^^Indeed. "It's for the greater good" is insufficient when we're talking about killing a sentient being.
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Old April 16 2013, 09:03 PM   #339
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Re: Janeway's Decision to Kill Tuvix

Sci wrote: View Post
Sadara wrote: View Post
Hartzilla2007 wrote: View Post

well considering they probably already thought he was dead at the time....
So that justifies not bringing Tuvok back?
Nobody brought Tuvok back. Tuvok's gone. They created a copy of Tuvok; they did not resurrect him.
DonIago wrote: View Post
^^Indeed. "It's for the greater good" is insufficient when we're talking about killing a sentient being.
If everyone is simply a copy of a past self when they step off the transporter pad, then it clearly is a numbers game.
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Old April 16 2013, 09:04 PM   #340
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Re: Janeway's Decision to Kill Tuvix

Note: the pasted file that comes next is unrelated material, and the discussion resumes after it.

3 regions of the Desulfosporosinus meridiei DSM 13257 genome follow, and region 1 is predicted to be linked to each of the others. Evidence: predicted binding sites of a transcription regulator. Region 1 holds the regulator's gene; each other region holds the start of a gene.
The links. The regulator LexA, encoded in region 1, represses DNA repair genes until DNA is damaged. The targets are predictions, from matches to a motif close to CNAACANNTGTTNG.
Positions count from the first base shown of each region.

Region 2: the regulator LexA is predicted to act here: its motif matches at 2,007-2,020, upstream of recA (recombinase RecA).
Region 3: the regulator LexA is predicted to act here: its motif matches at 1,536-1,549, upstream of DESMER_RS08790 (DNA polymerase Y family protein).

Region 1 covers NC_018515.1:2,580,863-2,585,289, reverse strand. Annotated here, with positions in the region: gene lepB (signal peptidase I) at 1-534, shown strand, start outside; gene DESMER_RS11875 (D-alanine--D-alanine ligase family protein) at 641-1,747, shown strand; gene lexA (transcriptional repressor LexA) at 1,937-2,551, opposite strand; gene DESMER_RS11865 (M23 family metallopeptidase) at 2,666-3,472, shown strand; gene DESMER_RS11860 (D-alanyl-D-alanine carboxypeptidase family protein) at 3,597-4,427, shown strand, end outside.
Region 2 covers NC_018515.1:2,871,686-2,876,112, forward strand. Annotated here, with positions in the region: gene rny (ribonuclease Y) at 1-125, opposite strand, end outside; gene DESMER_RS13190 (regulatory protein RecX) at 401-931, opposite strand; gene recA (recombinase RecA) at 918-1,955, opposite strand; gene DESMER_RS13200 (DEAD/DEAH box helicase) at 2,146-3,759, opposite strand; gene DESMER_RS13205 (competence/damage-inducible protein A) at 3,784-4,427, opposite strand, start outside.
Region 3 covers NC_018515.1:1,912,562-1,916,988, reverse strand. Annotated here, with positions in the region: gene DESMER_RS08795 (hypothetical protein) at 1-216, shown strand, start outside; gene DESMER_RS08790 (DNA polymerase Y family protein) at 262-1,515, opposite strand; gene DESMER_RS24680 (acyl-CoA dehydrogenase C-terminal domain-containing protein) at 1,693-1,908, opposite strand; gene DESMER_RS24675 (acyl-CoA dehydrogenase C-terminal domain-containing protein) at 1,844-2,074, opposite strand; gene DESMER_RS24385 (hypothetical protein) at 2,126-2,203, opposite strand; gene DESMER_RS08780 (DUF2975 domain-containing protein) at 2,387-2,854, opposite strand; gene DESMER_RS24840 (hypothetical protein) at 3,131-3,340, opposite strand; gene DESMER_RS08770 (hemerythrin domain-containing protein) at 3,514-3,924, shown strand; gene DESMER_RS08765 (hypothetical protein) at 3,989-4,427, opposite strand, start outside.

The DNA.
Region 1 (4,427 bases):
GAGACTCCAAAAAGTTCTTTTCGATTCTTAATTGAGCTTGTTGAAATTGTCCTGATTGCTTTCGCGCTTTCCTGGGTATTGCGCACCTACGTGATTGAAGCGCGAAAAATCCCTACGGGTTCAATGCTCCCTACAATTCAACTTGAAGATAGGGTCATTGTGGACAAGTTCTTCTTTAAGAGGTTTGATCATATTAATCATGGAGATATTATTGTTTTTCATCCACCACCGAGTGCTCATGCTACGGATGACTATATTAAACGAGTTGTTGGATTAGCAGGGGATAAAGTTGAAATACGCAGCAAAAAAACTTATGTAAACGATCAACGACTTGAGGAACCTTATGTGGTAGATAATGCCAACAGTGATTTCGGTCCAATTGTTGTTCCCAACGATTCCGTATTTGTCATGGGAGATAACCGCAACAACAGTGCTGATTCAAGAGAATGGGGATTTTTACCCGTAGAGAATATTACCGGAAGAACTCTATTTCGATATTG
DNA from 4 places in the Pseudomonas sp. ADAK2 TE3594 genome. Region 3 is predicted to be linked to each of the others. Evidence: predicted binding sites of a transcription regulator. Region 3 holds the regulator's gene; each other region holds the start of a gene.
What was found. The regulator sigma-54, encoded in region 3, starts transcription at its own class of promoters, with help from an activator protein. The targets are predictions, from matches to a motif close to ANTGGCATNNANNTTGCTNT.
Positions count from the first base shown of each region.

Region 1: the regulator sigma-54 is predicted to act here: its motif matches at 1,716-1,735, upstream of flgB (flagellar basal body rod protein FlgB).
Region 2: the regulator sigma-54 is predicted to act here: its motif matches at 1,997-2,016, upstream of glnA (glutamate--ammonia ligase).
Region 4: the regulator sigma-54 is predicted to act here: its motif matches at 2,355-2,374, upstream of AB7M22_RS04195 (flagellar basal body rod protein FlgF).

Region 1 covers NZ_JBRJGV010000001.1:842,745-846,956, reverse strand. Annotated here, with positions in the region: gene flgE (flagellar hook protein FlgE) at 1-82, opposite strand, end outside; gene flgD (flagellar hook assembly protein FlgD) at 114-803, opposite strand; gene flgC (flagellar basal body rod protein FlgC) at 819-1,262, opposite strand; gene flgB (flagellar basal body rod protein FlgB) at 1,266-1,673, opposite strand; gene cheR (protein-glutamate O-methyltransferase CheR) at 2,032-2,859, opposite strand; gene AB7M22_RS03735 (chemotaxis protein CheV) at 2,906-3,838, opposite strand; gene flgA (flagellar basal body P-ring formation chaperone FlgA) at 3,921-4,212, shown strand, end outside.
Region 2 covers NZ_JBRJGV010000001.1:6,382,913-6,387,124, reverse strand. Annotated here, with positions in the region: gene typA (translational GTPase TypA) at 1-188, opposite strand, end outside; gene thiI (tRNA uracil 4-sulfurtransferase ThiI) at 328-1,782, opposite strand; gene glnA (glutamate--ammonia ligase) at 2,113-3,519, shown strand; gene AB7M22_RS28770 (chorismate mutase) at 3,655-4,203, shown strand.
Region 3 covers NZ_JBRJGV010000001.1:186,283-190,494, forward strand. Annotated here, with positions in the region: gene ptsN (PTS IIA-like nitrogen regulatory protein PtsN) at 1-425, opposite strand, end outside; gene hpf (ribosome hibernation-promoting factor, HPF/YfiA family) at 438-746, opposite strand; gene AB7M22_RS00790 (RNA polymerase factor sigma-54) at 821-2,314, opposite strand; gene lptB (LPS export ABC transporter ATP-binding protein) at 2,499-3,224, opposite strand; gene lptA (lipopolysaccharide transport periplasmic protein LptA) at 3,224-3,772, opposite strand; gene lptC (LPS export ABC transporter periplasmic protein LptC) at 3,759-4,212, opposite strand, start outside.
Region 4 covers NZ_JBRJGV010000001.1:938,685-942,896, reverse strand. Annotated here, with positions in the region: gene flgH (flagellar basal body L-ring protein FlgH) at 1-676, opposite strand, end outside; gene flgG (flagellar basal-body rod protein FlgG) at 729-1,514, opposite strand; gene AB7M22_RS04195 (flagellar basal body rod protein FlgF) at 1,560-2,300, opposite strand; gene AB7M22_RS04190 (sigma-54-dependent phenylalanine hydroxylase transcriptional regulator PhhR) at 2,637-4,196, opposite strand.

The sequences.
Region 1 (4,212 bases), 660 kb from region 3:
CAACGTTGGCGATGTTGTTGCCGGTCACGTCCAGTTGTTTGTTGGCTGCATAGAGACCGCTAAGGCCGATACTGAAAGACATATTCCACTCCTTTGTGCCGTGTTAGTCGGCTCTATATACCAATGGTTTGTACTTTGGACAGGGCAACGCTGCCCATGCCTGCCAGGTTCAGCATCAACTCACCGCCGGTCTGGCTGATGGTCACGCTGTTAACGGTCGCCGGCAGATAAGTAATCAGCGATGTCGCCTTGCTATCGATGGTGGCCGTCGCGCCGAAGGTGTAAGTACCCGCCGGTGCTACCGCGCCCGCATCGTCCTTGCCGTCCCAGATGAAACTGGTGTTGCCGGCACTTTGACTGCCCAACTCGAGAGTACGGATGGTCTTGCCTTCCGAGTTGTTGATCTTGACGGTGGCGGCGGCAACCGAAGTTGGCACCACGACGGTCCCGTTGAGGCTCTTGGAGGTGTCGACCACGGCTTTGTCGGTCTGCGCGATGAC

DonIago wrote: View Post

Data was a collection of parts, the EMH was a trick of the light.
Missed this part...

Data's a toaster, the EMH a CPU generated figure. Nothing more.
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Old April 16 2013, 09:05 PM   #341
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Re: Janeway's Decision to Kill Tuvix

DonIago wrote: View Post
^^Indeed. "It's for the greater good" is insufficient when we're talking about killing a sentient being.
Exactly. It's really very simple:

Tuvok and Neelix are dead and are never coming back. Tuvix is a sentient being, with equal claim to the rights the Federation recognizes and guarantees for all sentient beings -- including the right to live. Tuvix can be killed, but Tuvok and Neelix cannot be resurrected, only copied. So the choice is between respecting an innocent man's right to live, or killing him in order to create two new people who remind us of people who are already dead.

I've never been a parent, but I gotta say, I don't think I would kill an innocent man just to create a new copy of an already-dead son or daughter.

ETA:

BillJ wrote: View Post
Sci wrote: View Post
Sadara wrote: View Post

So that justifies not bringing Tuvok back?
Nobody brought Tuvok back. Tuvok's gone. They created a copy of Tuvok; they did not resurrect him.
DonIago wrote: View Post
^^Indeed. "It's for the greater good" is insufficient when we're talking about killing a sentient being.
If everyone is simply a copy of a past self when they step off the transporter pad, then it clearly is a numbers game.